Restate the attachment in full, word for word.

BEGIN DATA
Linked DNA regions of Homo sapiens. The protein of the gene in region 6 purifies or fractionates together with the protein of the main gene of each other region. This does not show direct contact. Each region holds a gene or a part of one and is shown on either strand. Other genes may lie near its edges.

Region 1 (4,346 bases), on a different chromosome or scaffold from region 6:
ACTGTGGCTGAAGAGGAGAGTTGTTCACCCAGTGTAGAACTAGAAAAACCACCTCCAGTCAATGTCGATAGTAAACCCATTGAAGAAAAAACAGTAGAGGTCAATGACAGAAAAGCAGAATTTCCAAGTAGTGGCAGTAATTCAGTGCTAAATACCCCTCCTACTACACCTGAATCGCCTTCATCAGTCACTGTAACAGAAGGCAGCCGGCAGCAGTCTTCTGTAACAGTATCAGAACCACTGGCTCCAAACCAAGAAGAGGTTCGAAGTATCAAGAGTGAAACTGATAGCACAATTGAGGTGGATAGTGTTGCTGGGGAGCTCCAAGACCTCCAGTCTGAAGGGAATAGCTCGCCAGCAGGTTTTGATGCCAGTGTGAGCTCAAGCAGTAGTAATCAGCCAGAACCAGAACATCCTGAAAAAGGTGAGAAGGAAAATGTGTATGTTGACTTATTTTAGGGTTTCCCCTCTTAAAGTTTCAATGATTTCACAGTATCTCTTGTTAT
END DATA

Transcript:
Linked DNA regions of Homo sapiens. The protein of the gene in region 6 purifies or fractionates together with the protein of the main gene of each other region. This does not show direct contact. Each region holds a gene or a part of one and is shown on either strand. Other genes may lie near its edges.

Region 1 (4,346 bases), on a different chromosome or scaffold from region 6:
ACTGTGGCTGAAGAGGAGAGTTGTTCACCCAGTGTAGAACTAGAAAAACCACCTCCAGTCAATGTCGATAGTAAACCCATTGAAGAAAAAACAGTAGAGGTCAATGACAGAAAAGCAGAATTTCCAAGTAGTGGCAGTAATTCAGTGCTAAATACCCCTCCTACTACACCTGAATCGCCTTCATCAGTCACTGTAACAGAAGGCAGCCGGCAGCAGTCTTCTGTAACAGTATCAGAACCACTGGCTCCAAACCAAGAAGAGGTTCGAAGTATCAAGAGTGAAACTGATAGCACAATTGAGGTGGATAGTGTTGCTGGGGAGCTCCAAGACCTCCAGTCTGAAGGGAATAGCTCGCCAGCAGGTTTTGATGCCAGTGTGAGCTCAAGCAGTAGTAATCAGCCAGAACCAGAACATCCTGAAAAAGGTGAGAAGGAAAATGTGTATGTTGACTTATTTTAGGGTTTCCCCTCTTAAAGTTTCAATGATTTCACAGTATCTCTTGTTAT